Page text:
Ann Arbor/Ypsilanti Reads: Beak of the Finch
Mon, 09/19/2005 - 1:44pm by TimG
This is one of three titles under consideration for this year's Ann Arbor/Ypsilanti Reads, which will focus on Revolutions In Science: the people, theories, explanations and discoveries that challenged our thinking and changed the world.
On a desert island in the heart of the Galapagos archipeglago, where Darwin received his first inklings of the theory of evolution, two scientists, Peter and Rosemary Grant, have spent twenty years proving that Darwin did not know the strength of his own theory. For among the finches of Daphne Major, natural selection is neither rare nor slow: it is taking place by the hour and we can watch.
In this dramatic story of groundbreaking scientific research, Jonathan Weiner follows these scientists as they watch Darwin's finches and come up with a new understanding of life itself.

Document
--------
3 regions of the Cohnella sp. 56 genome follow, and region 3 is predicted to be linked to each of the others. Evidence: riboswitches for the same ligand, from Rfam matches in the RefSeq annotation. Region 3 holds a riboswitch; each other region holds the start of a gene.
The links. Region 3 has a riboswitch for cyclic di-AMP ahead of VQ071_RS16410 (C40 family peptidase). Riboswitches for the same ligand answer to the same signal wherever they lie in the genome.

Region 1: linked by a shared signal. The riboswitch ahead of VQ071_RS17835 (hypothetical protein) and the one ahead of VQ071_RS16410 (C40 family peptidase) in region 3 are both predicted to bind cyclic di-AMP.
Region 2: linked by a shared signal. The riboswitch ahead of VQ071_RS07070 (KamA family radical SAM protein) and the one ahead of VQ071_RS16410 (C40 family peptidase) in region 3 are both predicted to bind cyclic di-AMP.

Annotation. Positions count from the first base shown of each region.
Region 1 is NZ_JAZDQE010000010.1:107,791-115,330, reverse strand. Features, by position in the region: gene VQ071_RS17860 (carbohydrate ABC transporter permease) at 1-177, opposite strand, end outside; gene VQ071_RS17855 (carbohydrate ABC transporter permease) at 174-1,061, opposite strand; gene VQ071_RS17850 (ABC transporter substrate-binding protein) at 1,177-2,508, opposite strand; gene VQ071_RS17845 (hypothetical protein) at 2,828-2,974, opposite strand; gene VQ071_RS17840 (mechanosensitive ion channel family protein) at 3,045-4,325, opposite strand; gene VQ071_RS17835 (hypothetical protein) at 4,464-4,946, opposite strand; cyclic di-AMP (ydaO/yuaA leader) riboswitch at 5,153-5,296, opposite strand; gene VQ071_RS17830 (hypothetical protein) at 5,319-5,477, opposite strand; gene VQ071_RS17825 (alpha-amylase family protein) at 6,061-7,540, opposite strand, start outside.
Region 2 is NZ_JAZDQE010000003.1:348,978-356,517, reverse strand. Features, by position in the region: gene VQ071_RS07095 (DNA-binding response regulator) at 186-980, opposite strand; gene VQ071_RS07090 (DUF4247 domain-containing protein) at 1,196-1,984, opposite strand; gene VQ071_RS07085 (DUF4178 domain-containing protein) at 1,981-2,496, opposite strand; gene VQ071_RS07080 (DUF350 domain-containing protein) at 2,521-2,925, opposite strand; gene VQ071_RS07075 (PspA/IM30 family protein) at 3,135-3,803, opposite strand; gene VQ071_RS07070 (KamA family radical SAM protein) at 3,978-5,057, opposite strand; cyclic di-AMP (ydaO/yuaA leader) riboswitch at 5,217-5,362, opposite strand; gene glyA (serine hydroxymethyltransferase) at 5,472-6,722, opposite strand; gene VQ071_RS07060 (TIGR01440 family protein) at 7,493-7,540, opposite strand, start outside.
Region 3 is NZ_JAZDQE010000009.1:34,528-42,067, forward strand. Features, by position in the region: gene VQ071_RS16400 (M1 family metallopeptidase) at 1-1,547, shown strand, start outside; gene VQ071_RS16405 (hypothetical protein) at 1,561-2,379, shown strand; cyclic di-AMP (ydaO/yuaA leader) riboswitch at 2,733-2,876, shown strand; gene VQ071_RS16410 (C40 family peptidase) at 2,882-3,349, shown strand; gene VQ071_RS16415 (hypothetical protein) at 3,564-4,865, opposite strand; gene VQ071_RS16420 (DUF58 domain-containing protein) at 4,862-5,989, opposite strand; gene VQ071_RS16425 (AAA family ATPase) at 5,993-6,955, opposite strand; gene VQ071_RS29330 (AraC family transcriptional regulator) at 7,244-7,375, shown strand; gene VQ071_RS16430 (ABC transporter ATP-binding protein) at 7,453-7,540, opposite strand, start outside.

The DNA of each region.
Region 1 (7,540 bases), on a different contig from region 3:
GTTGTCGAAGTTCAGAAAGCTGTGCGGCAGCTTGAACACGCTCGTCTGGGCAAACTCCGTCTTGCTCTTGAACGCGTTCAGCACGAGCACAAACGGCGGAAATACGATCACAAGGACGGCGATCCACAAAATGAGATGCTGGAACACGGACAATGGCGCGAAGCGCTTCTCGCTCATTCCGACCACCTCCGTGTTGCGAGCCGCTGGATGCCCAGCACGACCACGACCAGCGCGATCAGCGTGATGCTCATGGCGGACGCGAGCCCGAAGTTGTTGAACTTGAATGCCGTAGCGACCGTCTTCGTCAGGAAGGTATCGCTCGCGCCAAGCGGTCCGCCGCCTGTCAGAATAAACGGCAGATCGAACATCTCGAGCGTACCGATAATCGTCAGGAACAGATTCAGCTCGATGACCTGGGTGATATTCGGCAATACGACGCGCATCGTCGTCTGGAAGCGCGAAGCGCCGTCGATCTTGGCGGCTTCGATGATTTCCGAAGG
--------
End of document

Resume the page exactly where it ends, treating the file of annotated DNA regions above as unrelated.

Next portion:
Tell us what you think of this book!
This is an excellent book and covers some of the really interesting observational and experimental work that strongly supports Darwin's concept of selection as a powerful force in evolution.
I don't know where Peter and Rosemary are at present, but some of the participants in the multi-year study described in the book are currently living in the vicinity. If this book is chosen, it would be possible to arrange a visit from one or more of the scientists involved, AADL willing. Ayse Unal
good choice because of the controversy over teaching evolution in schools.
This is a fascinating and timely book, but I think unless you have a very strong interest in the topic it is difficult to finish...awfully dry.